Tuesday was my last day at school. I took the remainder of my contract days off since I had a surplus of nenkyuu (paid holidays). The most nerve-wracking business of the day was giving my farewell speech to all the students and teachers at a farewell ceremony in the gym. On paper it shouldn't have been any scarier than the one I did at Kagikou two weeks before, but at Tokusho I know more of the students, more of the teachers, and the place has been more of a home since Higashi closed.
The ceremony, like all Japanese ceremonies, was complicated and confusing. I had to sit down in a chair at the front of the room at the end of the regular end of term ceremony. Then the student guidance teacher harangued the students about discipline in the worst possible way - that way teachers talk in assemblies without having anything written down, and they just cover the usual cliches with lots of pausing while they work out their next line. Then the career guidance teacher gave a spiel, this one at least prepared. Then the teacher in charge of school business gave another speech about things the students needed to be aware of over the summer. Finally, I was announced, and I went up to the stage where the Principal spoke briefly about the wonder that is me. Then I gave my speech, which despite its hasty preparation the morning of, my forgetting it at home and even hastier rewriting it in brief memo form, went off quite well. At the end I took out my concealed camera and took a picture of the students, to better communicate what it's like to stand up in front of everyone:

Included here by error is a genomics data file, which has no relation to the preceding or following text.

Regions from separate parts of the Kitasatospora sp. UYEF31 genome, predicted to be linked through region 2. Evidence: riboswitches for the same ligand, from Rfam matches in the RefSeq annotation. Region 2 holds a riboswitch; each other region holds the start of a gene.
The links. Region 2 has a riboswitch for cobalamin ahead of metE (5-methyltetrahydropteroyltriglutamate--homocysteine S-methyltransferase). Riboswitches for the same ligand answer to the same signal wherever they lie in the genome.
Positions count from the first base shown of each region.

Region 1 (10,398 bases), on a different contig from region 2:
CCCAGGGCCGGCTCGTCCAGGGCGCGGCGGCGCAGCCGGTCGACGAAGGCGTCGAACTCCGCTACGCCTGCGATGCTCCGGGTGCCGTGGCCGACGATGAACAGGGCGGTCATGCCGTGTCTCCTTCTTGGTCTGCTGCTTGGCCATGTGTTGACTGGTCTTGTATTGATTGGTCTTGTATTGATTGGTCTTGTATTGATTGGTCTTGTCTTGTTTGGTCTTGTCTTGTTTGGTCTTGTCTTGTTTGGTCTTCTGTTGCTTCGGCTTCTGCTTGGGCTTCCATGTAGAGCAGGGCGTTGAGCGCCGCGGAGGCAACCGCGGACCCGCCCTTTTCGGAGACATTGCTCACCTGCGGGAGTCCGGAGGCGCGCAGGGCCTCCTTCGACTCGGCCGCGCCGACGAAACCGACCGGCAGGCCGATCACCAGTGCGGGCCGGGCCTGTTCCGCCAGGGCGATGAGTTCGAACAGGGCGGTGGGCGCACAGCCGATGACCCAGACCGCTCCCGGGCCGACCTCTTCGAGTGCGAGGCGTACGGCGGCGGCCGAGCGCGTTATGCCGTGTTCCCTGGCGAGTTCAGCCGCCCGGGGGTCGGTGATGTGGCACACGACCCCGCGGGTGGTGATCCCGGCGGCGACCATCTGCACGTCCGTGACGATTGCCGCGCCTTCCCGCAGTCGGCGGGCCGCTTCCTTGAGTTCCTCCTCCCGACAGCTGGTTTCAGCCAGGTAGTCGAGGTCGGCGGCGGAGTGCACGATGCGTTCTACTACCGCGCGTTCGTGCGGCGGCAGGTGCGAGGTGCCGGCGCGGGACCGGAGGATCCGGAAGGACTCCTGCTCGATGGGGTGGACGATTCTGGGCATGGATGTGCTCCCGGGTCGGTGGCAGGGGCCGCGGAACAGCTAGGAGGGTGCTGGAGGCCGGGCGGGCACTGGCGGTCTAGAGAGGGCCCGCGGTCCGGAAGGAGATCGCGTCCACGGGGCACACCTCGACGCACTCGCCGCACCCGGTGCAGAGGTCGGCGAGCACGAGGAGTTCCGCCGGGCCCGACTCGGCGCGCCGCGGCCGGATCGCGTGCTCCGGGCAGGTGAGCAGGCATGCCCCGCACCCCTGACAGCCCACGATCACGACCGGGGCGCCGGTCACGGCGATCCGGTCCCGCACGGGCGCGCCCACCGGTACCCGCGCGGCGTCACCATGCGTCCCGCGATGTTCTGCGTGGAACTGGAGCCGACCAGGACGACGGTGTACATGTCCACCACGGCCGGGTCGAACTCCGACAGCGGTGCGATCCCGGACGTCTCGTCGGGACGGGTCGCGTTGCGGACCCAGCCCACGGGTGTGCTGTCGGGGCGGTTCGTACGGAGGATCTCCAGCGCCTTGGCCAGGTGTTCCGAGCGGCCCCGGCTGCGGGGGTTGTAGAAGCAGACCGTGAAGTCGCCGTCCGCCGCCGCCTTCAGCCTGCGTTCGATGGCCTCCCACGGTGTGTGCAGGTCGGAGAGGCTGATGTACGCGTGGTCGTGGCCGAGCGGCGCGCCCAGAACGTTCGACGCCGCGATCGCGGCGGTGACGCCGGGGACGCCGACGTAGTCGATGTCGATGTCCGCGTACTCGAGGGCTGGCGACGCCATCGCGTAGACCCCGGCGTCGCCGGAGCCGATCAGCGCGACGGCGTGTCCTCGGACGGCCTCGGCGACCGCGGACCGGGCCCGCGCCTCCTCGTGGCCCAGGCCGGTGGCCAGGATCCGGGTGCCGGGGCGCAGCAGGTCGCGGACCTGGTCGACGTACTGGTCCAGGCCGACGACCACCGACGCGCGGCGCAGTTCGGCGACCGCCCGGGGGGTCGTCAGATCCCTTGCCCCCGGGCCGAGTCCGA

I stayed at school for most of the day, and some students dropped by to say goodbye and give letters or gifts. I took pictures with them so I would remember them if I ever saw them again. I think I probably owe these kids more than they owe me for being their teacher.
On Tuesday evening Ada had a farewell party, which was pleasant. I made Mario order Uma no karaaage (an inside joke from our Momotaro musical of two years ago), much to the consternation of the waiter. I found it, and still find it difficult to feel really sad about leaving, even though it's less than two days away for me, but maybe I'll fall apart before the end. We can only hope.